Officials from the United States, Canada and Mexico continue to collaborate to keep the deadly swine virus out
By Jackie Clark
African swine fever (ASF) was a key topic at the National Association of State Departments of Agriculture (NASDA) Tri-National Agricultural Accord last week.
Delegates from Canada, the United States and Mexico attended the 29th annual event virtually.
“The thing that was really positive with our trinational meeting with regard to ASF is that we have really good dialogue going between the three countries,” Blayne Arthur told Farms.com. She’s the secretary of Oklahoma’s Department of Agriculture, Food and Forestry, and NASDA’s animal agriculture committee chair. She moderated a breakout session about ASF at the meeting.
Officials from all three nations “understand the potential impact … of ASF and, really, any foreign animal disease to our livestock industries,” she said.
Top veterinary representatives from each country discussed central components of ASF prevention and preparedness. Dr. Jack Shere, associate administrator for the U.S. Department of Agriculture’s (USDA) Animal and Plant Health Inspection Service and former USDA chief veterinary officer (CVO), represented the United States. He worked with Dr. Jaspinder Komal, CVO of Canada, and Dr. Juan Gay Gutierrez, CVO for Mexico.
Those three officials “collaborate frequently because the disease doesn’t know any boundaries, as far as moving from one country to a another. So, we must have that continual dialogue and communication,” Arthur explained. These officials seek to keep ASF out of North America “but then also to be as prepared as possible to respond if necessary.”
Officials across North America have a strong focus on prevention and preparedness.
“We would love to never have to deal with (ASF) in North America and it takes that collaboration regarding all of our borders to do everything that we possibly can from a prevention standpoint,” Arthur explained. Swine industry experts also work with “individual producers on tightening biosecurity measures and ensuring everyone makes good decisions in their individual operations.”
However, if an outbreak occurred in North America, “all of the countries are preparing to respond to foreign animal diseases because they are so devastating to the livestock industry,” she added.
Industry experts conduct tabletop exercises to test responses and check on logistics of leadership, communications, and physical resources that would be required to respond to ASF or other diseases.
“A lot of those decisions must be made ahead of time so that everyone knows their roles and how they will coordinate together,” Arthur explained.
Recently, industry leaders and stakeholders have sought possible solutions to carcass disposal in the event of a significant disease outbreak, she added.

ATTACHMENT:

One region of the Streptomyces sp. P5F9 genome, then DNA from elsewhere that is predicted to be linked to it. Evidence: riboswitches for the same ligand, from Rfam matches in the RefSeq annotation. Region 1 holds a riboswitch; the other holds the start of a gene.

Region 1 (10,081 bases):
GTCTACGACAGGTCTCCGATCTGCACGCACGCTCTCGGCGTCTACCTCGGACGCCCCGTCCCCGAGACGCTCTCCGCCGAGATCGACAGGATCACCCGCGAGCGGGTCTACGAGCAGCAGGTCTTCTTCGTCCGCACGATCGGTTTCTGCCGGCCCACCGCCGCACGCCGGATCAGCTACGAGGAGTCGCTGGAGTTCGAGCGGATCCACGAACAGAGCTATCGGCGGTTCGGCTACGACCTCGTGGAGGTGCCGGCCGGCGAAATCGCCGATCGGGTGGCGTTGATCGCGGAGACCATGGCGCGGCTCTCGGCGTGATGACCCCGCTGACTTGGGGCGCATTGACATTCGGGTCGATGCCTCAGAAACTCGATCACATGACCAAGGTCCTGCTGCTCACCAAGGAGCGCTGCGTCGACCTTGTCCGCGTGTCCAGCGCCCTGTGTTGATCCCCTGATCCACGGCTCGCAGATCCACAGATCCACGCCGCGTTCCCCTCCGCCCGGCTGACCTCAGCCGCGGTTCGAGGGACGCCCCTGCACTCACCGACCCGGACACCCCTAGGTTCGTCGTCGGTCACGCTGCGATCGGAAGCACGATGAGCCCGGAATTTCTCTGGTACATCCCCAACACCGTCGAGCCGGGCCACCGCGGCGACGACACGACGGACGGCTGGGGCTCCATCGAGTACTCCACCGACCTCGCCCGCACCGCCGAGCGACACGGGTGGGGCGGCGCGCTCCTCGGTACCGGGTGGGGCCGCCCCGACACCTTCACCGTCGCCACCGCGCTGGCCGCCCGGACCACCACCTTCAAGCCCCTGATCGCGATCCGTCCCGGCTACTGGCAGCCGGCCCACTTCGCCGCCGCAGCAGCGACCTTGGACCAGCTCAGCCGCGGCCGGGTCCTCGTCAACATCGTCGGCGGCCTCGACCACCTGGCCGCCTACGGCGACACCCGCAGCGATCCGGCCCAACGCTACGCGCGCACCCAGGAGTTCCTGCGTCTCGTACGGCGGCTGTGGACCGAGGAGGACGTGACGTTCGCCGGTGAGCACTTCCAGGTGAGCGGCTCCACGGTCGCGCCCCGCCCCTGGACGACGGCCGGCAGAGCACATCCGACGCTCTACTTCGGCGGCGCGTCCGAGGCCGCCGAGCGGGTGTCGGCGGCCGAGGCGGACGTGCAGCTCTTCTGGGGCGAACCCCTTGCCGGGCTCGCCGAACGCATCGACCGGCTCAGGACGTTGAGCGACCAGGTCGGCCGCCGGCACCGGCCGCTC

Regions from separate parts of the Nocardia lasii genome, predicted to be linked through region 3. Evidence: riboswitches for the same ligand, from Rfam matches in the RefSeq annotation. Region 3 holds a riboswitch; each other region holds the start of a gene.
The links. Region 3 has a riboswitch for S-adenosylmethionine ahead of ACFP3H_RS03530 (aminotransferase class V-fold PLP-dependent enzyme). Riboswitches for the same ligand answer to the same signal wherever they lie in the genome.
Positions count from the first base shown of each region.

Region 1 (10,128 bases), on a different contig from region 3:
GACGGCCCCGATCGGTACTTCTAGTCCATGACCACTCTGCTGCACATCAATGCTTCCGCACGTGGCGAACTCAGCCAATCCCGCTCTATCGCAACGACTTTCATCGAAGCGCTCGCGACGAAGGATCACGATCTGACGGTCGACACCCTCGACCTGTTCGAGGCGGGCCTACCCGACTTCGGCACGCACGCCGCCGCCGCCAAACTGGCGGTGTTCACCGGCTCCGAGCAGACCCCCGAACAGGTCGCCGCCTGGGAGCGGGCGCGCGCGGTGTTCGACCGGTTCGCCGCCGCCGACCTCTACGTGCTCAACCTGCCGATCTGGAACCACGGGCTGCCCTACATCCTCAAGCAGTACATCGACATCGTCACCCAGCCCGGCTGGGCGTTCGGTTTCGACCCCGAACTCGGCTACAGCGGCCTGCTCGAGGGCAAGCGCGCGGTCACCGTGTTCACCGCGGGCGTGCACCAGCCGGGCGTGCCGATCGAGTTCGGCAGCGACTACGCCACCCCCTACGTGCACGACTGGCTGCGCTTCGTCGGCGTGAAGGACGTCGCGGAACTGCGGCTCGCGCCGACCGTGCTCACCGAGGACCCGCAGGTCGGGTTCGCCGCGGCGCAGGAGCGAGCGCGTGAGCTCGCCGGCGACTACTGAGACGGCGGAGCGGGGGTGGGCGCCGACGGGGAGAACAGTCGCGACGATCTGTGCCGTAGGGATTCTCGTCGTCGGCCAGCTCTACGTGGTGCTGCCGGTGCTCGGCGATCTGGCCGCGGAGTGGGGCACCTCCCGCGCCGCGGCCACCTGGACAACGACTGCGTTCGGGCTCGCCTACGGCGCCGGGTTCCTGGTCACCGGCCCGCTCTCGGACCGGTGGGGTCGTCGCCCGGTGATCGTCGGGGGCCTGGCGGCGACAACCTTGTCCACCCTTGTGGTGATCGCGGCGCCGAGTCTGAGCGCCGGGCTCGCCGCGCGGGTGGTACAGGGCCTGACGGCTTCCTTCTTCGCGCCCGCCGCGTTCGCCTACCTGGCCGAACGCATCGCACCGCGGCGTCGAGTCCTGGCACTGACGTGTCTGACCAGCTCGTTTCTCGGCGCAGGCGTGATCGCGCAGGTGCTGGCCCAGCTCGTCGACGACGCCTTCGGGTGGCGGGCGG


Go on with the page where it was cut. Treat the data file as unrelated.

American poultry producers had experiences with avian influenza outbreaks, but chickens and turkeys are much smaller to dispose of than hogs, Arthur said. Industry experts are investigating options for “carcass disposal and identifying locations and the best methods. (These experts are also) coordinating with the American Veterinary Medical Association,” she added.
Throughout the COVID-19 pandemic, “we’ve had to do some depopulation here in the U.S. because of supply chain issues. We’ve learned a lot regarding depop specifically in swine,” she explained. Now, government officials are conducting after action reviews to see how lessons learned could contribute to depopulation plans in the case of a deadly ASF outbreak.
So far, North American governments and producers have successfully kept ASF out of the continent.
“We always appreciate the collaboration we have with both Canada and Mexico,” Arthur said.
That “collaboration and communication is a huge piece, I believe, of what we’ve been able to do to prevent ASF from coming here,” she added. The other key aspect is communication with farmers themselves.
“The government can do all the planning and coordination and have all these tabletops and worst-case scenarios, but we really must have cooperation from individual producers,” she explained. “I think they’re very aware of how ASF has affected China. … Producers here realize how that (disease) could impact them.”
As a result, producers remain vigilant about biosecurity.
Continued success in preventing an ASF outbreak in North America requires “collaboration between government officials but also between producers themselves and producer groups” to share resources and solutions that make sense from policy and practical standpoints, Arthur said.
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